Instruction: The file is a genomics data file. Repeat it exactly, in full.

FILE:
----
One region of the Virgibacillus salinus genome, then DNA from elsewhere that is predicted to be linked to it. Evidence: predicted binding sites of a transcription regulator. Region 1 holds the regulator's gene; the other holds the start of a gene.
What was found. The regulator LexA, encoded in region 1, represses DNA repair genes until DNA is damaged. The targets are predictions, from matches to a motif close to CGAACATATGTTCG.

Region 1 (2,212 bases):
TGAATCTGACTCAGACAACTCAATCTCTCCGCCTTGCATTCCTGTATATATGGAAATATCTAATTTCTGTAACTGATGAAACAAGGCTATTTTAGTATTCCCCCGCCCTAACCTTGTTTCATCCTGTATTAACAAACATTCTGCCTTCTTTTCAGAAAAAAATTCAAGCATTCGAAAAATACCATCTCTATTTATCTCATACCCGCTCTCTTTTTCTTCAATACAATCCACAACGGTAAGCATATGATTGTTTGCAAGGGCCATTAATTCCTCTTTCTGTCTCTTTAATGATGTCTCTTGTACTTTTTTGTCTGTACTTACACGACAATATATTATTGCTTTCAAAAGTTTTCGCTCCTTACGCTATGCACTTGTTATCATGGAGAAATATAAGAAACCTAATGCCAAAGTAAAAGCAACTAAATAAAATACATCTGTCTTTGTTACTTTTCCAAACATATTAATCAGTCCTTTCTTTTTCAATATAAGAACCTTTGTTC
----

One region of the Virgibacillus salinus genome, then DNA from elsewhere that is predicted to be linked to it. Evidence: predicted binding sites of a transcription regulator. Region 1 holds the regulator's gene; the other holds the start of a gene.
What was found. The regulator LexA, encoded in region 1, represses DNA repair genes until DNA is damaged. The targets are predictions, from matches to a motif close to CGAACATATGTTCG.

Region 1 (2,212 bases):
TGAATCTGACTCAGACAACTCAATCTCTCCGCCTTGCATTCCTGTATATATGGAAATATCTAATTTCTGTAACTGATGAAACAAGGCTATTTTAGTATTCCCCCGCCCTAACCTTGTTTCATCCTGTATTAACAAACATTCTGCCTTCTTTTCAGAAAAAAATTCAAGCATTCGAAAAATACCATCTCTATTTATCTCATACCCGCTCTCTTTTTCTTCAATACAATCCACAACGGTAAGCATATGATTGTTTGCAAGGGCCATTAATTCCTCTTTCTGTCTCTTTAATGATGTCTCTTGTACTTTTTTGTCTGTACTTACACGACAATATATTATTGCTTTCAAAAGTTTTCGCTCCTTACGCTATGCACTTGTTATCATGGAGAAATATAAGAAACCTAATGCCAAAGTAAAAGCAACTAAATAAAATACATCTGTCTTTGTTACTTTTCCAAACATATTAATCAGTCCTTTCTTTTTCAATATAAGAACCTTTGTTC